He wrote a wonderful Overture piece that I'll share today, but really the whole score is worth seeking out for fans of big colorful fantasy adventure scores. It might even be my favorite work by Jones. So here is Overture from The Dark Crystal by Trevor Jones.

Thursday, October 31, 2019

Subspecies IV - Bloodstorm (1998)

Director Ted Nicolaou and Full Moon entertainment felt the need to continue the story of Radu the master vampire of Romania. Maybe the goth/romance inspired Vampire Journals from the previous year wasn’t the hit they hoped. Or maybe they figured m”Might as well film another movie since we are here in Romania and we have Anders Hove around.” In any case, even though it looked pretty damn definitive that Radu didn’t survive the Bloodlust of the previous film, hold on to your hats, because the bloodsucker with the long fingers is back.


You can’t keep a good vampire down. Especially when you leave the Bloodstone (a mystical vampire artifact) laying around. So when Radu’s (Anders Hove) melting hand falls from the tree he was impaled on (see the previous film), it somehow restores him to undeath! He manages to shamble back into his castle and wait for night – because dammit he still wants Michelle (Denice Duff).

Yeah even though Michelle was rescued by her sister and an American diplomat, they got into a car wreck. Only Michelle “survived” and was rescued by local doctor Ana Lazar (Ioana Abur). Ana takes Michelle to a mysterious clinic run by the eccentric Dr. Ion Niculescu (Mihai Dinvale). He is excited to have an actual vampire to work on, and claims to have a cure in mind to reverse the effects of vampiric affliction. He just needs… the Bloodstone! Soon enough Radu arrives at the clinic demanding Michelle and he has minions of his own, including the diabolical Ash (Jonathon Morris). Will Michelle have any hope of escaping this brewing Bloodstorm?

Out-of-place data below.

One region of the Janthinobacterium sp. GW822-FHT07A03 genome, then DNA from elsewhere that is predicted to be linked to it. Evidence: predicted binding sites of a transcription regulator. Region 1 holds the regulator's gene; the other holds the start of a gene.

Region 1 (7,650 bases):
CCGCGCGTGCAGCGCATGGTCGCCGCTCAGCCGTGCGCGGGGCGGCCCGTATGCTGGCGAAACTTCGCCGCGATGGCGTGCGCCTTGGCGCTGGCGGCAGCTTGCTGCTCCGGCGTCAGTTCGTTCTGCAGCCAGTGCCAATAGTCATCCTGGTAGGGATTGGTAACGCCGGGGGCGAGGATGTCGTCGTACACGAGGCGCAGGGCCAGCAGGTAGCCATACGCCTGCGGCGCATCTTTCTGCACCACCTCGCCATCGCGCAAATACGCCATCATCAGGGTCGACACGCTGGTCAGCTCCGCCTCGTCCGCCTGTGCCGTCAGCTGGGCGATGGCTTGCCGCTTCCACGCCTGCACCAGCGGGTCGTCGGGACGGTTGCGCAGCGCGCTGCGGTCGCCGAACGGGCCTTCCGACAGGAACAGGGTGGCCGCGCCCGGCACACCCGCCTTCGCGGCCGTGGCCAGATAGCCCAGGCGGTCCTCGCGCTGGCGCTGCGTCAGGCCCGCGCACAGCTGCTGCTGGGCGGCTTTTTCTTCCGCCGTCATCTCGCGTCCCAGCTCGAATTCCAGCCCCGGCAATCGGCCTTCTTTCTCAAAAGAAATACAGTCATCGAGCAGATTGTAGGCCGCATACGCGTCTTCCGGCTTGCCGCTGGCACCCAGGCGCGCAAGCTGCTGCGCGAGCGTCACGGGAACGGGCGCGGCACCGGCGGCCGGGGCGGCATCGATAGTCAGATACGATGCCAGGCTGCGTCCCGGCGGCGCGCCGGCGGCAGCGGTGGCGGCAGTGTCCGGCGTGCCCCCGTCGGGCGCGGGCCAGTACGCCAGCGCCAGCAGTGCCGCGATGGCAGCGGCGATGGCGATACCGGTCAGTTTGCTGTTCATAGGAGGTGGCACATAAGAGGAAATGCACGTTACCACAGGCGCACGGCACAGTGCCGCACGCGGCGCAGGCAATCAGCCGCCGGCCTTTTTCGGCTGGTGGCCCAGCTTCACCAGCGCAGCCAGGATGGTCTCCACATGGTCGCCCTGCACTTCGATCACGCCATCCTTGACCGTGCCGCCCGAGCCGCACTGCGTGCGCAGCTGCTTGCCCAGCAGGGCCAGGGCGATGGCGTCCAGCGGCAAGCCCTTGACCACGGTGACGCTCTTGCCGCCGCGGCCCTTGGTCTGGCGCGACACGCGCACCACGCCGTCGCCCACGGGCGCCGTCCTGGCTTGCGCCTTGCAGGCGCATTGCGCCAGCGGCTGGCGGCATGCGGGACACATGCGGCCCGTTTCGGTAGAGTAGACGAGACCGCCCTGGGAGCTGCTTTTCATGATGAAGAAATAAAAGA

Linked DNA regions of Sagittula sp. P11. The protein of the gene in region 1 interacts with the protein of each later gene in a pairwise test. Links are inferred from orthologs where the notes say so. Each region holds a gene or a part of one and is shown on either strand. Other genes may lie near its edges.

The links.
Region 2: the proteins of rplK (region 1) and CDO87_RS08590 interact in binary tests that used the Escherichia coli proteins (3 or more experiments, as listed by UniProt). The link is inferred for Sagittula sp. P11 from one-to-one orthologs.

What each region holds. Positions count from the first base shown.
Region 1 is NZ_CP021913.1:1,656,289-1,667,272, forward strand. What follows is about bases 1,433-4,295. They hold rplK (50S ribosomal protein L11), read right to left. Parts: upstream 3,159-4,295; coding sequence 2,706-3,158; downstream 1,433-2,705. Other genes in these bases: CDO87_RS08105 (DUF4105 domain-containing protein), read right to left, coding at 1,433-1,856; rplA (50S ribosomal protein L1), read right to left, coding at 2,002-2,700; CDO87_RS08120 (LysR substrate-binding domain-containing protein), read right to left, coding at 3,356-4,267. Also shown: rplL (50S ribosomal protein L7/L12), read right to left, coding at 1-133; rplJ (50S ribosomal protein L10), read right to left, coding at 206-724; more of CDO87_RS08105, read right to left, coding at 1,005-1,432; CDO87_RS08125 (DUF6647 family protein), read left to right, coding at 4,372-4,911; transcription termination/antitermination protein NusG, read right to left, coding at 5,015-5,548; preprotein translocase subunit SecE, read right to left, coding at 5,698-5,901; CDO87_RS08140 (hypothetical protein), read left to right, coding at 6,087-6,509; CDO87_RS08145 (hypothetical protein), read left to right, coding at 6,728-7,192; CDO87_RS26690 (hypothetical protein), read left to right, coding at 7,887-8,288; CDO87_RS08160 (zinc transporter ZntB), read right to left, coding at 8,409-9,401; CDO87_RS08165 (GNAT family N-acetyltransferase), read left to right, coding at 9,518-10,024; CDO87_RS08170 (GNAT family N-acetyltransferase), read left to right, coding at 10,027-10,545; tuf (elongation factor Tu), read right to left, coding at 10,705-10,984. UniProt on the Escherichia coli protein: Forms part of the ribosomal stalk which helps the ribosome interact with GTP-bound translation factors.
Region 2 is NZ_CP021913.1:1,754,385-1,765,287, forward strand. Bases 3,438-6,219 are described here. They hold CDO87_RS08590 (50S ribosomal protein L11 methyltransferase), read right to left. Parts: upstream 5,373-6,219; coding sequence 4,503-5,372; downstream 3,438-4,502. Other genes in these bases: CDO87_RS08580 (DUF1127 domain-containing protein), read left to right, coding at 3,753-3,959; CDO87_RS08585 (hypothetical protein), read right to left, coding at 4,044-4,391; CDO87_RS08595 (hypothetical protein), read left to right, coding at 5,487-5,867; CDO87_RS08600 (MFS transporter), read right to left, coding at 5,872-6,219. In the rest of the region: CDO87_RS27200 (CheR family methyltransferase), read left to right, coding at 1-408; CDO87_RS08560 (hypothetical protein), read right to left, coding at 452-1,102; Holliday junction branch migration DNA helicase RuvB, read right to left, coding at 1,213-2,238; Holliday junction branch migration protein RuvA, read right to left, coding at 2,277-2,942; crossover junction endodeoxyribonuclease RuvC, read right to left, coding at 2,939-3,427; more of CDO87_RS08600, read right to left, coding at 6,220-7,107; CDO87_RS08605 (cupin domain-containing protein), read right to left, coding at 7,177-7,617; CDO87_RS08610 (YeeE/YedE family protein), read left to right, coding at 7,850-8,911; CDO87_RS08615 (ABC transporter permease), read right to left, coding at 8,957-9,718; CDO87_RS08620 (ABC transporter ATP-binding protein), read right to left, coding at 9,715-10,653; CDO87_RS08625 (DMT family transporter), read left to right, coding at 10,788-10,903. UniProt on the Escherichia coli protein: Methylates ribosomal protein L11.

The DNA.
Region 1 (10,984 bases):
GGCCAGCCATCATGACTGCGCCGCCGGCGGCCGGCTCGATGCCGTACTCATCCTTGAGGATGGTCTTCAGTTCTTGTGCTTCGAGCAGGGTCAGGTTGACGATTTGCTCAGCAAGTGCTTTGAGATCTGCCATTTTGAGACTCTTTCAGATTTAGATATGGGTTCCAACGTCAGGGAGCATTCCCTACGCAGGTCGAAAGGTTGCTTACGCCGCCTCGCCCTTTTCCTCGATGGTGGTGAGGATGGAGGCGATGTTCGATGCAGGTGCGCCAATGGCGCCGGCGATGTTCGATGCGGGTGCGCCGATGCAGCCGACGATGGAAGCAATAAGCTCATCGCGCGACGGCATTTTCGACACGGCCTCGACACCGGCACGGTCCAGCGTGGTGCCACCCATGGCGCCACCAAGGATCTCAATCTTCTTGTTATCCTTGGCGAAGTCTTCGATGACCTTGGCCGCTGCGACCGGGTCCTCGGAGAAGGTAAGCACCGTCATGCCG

Good Points:
  • Anders is back as Radu and his performance is just what you want
  • The location shooting in Romania continues to provide a unique look and feel
  • Adding the mad scientist subplot provides some interest

Bad Points:
  • The script is a mess
  • Why is Lt. Marin back, WHY?
  • Vampire Journals connection provides nothing to the story


Well, I’m not sure anyone was really asking for this movie, and while I appreciate that Nicolaou tried to give us some new points of interest with the mad doctor and the vampires from the previous film, it just never comes together. Of the four official movies this one meanders the most, and feels the least thought out. It has fun moments, with both Hove and Dinvale chewing the scenery. But in the end we are left with a limp finale for Radu and Michelle. Worth watching if you want to be a completionist, but most viewers should just stick to the original trilogy.